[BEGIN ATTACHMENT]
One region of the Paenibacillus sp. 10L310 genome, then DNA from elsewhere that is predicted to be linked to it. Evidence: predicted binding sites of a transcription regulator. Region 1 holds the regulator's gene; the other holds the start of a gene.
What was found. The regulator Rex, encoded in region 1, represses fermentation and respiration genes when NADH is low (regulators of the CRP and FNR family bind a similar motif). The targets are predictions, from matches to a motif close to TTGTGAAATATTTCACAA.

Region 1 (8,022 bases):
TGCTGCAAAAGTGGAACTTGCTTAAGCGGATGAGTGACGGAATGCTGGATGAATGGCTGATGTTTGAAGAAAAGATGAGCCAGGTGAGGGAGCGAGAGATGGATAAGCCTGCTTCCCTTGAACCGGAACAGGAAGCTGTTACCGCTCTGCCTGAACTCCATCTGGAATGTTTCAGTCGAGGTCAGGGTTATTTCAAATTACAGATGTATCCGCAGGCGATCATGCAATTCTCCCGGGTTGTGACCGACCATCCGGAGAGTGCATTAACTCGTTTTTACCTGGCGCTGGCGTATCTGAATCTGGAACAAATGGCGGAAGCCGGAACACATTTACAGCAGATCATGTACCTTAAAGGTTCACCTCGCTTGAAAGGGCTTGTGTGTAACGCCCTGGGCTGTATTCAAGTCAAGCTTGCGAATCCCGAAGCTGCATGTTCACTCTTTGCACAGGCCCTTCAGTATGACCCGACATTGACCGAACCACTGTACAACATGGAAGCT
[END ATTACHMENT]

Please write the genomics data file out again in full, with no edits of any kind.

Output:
One region of the Paenibacillus sp. 10L310 genome, then DNA from elsewhere that is predicted to be linked to it. Evidence: predicted binding sites of a transcription regulator. Region 1 holds the regulator's gene; the other holds the start of a gene.
What was found. The regulator Rex, encoded in region 1, represses fermentation and respiration genes when NADH is low (regulators of the CRP and FNR family bind a similar motif). The targets are predictions, from matches to a motif close to TTGTGAAATATTTCACAA.

Region 1 (8,022 bases):
TGCTGCAAAAGTGGAACTTGCTTAAGCGGATGAGTGACGGAATGCTGGATGAATGGCTGATGTTTGAAGAAAAGATGAGCCAGGTGAGGGAGCGAGAGATGGATAAGCCTGCTTCCCTTGAACCGGAACAGGAAGCTGTTACCGCTCTGCCTGAACTCCATCTGGAATGTTTCAGTCGAGGTCAGGGTTATTTCAAATTACAGATGTATCCGCAGGCGATCATGCAATTCTCCCGGGTTGTGACCGACCATCCGGAGAGTGCATTAACTCGTTTTTACCTGGCGCTGGCGTATCTGAATCTGGAACAAATGGCGGAAGCCGGAACACATTTACAGCAGATCATGTACCTTAAAGGTTCACCTCGCTTGAAAGGGCTTGTGTGTAACGCCCTGGGCTGTATTCAAGTCAAGCTTGCGAATCCCGAAGCTGCATGTTCACTCTTTGCACAGGCCCTTCAGTATGACCCGACATTGACCGAACCACTGTACAACATGGAAGCT